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Argentina, in dollar love affair, agonizes over divorcing the peso

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Argentina, in dollar love affair, agonizes over divorcing the peso
© Reuters. FILE PHOTO: A one hundred Argentine peso bill sits on top of several one hundred U.S. dollar bills in this illustration picture taken October 17, 2022. REUTERS/Agustin Marcarian/Illustration/File Photo


By Marc Jones, Eliana Raszewski and Rodrigo Campos

LONDON/BUENOS AIRES/NEW YORK (Reuters) – María Barro, a 65-year-old domestic worker in Buenos Aires, buys a few dollars each month with her peso salary, a hedge against Argentina’s persistent inflation now running at over 100% and a steady devaluation of the little-loved local peso.

The peso currency is now in the crosshairs of the country’s dark horse presidential front-runner, libertarian radical Javier Milei, who has pledged to eventually scrap the central bank and dollarize the economy, Latin America’s third largest.

Milei – facing a tight three-way battle with traditional political candidates on the right and left ahead of an Oct. 22 vote – says savers like Barro underscore why Argentina should shed the peso.

“I try to buy dollars, no matter how little,” said Barro, who started to buy greenbacks on parallel markets in 2022 when 2,000 pesos got her $10. Now it would get her $2.70. “Pesos go like water and every day they are worth less.”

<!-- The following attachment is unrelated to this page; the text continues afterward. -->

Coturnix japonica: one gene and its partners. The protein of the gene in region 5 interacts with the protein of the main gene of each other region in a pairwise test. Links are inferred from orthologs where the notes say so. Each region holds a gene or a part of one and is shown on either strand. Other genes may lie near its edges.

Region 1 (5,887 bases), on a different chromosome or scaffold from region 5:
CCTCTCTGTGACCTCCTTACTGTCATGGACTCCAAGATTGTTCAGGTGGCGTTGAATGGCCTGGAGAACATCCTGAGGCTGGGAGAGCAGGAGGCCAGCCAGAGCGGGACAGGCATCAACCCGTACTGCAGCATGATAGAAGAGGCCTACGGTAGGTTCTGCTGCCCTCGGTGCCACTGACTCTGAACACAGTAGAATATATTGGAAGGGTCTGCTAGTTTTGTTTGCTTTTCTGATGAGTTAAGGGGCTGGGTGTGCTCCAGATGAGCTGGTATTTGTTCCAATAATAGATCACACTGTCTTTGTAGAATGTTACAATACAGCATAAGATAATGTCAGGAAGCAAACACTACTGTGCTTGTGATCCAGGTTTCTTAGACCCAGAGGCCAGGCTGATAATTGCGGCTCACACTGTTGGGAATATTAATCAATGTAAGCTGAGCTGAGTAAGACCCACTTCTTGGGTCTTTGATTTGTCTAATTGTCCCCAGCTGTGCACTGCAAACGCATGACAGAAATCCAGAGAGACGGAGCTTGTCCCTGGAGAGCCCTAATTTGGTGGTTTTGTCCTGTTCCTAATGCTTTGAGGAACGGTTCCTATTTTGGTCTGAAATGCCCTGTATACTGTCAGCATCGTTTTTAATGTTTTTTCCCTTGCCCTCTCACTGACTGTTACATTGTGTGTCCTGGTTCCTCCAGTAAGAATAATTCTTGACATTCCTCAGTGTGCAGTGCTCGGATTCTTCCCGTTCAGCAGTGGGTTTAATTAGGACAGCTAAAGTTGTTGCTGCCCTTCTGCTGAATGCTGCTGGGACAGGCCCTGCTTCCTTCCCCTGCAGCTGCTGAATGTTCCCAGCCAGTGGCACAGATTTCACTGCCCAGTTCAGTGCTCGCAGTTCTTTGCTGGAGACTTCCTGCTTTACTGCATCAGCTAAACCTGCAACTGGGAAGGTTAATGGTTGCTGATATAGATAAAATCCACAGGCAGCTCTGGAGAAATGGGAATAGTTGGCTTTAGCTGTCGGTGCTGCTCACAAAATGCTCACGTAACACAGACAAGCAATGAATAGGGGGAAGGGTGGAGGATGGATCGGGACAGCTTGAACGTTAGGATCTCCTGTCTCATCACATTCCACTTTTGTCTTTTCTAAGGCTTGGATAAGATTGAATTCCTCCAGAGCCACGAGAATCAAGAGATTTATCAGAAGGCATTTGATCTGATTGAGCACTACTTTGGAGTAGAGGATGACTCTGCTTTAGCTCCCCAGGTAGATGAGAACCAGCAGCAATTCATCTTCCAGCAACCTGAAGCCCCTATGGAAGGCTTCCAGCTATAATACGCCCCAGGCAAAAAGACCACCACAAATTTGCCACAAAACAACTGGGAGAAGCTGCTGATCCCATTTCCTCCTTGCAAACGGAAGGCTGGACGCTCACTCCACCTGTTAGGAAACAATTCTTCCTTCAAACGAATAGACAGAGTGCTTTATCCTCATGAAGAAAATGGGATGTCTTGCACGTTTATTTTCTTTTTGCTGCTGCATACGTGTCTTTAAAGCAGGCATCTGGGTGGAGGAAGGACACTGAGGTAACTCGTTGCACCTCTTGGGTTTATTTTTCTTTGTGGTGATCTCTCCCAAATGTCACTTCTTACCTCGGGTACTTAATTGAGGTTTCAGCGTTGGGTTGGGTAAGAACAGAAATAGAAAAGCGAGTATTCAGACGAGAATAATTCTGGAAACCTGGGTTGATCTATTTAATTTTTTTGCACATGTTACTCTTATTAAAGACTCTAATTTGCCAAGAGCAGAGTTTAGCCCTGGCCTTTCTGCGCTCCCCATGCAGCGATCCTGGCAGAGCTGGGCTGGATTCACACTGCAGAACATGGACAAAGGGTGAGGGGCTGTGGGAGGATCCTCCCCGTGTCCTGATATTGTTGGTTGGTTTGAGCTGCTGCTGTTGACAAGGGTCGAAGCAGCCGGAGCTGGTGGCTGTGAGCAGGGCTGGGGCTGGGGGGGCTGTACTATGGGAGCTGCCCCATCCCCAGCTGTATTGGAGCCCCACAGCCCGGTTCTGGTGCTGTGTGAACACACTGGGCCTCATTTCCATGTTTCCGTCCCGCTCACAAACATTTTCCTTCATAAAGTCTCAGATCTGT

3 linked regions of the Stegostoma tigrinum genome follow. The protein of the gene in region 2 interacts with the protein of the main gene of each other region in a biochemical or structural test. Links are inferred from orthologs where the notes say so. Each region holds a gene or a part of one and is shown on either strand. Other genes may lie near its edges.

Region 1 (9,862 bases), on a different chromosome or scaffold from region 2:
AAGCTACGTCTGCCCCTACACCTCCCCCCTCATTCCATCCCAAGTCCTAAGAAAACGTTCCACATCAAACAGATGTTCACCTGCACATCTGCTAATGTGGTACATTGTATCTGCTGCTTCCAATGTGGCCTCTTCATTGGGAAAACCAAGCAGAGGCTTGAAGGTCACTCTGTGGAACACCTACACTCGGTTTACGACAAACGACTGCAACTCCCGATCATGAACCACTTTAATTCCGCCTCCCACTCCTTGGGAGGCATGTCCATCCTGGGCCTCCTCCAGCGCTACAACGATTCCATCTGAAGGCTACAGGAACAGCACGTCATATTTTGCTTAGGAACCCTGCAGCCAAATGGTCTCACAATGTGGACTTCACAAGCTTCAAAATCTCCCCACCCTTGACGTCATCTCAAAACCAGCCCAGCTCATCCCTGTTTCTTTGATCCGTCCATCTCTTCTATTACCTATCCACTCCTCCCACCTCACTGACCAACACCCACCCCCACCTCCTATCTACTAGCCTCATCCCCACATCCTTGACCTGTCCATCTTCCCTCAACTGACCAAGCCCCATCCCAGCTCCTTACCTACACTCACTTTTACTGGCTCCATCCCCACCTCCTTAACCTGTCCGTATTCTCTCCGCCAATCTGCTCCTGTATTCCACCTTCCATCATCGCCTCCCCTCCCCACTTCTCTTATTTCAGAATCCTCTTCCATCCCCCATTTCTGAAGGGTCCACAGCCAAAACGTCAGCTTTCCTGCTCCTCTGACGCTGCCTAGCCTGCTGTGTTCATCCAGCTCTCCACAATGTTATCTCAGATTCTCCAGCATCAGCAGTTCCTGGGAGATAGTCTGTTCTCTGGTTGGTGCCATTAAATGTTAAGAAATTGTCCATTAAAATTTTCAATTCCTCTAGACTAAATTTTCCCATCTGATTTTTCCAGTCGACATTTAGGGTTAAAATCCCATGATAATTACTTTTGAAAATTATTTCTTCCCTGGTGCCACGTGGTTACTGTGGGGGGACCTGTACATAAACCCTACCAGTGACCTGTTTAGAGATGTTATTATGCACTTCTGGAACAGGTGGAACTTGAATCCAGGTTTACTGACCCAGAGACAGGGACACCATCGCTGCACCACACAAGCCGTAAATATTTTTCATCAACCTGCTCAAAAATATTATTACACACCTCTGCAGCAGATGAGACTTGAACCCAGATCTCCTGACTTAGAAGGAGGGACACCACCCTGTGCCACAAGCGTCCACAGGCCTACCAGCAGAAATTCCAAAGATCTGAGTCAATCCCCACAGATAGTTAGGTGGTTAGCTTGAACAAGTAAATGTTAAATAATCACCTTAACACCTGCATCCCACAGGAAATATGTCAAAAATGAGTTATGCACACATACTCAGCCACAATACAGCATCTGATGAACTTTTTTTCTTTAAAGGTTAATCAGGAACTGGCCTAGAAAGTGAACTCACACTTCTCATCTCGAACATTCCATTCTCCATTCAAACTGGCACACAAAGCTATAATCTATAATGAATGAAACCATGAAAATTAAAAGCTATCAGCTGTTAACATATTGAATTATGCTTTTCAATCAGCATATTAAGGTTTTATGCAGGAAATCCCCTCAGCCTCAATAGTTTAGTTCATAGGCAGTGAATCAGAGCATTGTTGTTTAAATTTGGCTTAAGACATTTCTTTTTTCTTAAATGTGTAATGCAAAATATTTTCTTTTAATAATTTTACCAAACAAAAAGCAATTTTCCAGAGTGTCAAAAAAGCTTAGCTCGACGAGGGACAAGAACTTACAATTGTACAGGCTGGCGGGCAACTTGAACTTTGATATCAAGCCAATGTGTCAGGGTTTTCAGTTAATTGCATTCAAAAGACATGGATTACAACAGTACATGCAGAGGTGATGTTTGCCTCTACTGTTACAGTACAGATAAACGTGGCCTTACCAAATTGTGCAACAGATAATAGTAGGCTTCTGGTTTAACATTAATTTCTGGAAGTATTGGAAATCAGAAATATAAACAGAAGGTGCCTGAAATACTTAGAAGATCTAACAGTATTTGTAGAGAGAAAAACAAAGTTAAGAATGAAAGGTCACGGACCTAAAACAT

Barro supports the idea of a dollarized economy in theory, but says she doesn’t like Milei’s aggressive style, which involves regular expletive-laced tirades against rivals and even the Pope. She is still undecided about her vote.

Milei’s dollarization plan has sharply divided opinion: his backers argue it is the solution to inflation near 115% while detractors say it an impractical idea that would sacrifice the country’s ability to set interest rates, control how much money is in circulation and serve as the lender of last resort.

“The argument for dollarization is that there is no price stability and the independence of the central bank is an illusion,” said Juan Napoli, a Senate candidate for Milei’s Liberty Advances party.

Napoli admitted Argentina was not yet ready for full dollarization. Milei and advisers have talked about a nine-month to two-year time frame.

“It requires a great political agreement between us and also having sufficient reserves,” Napoli said. The central bank’s current net foreign currency reserves are deep in negative territory. “It will take a while, it won’t happen immediately.”


Dollarization has been tried elsewhere, usually either replacing the local currency with dollars at a set exchange rate, or intervening in the markets to ‘peg’ the local tender to the dollar. The central bank loses its monetary policy setting role, but often is kept to handle technical and administrative tasks such as reserves management and payment systems.

Argentina pegged its peso to the dollar in 1991 under the neo-liberal economic policies of President Carlos Menem and even debated full dollarization. However, it was forced to undo the peg a decade later as a major economic crisis and run on the peso sparked riots and saw the currency board collapse.

Bolivia has a dollar peg, Venezuela has a quasi-dollar driven economy, while Ecuador, El Salvador and Panama all officially use the dollar. Zimbabwe dollarized and then abandoned it, though economists estimate that 80% of its local economy remains in dollars.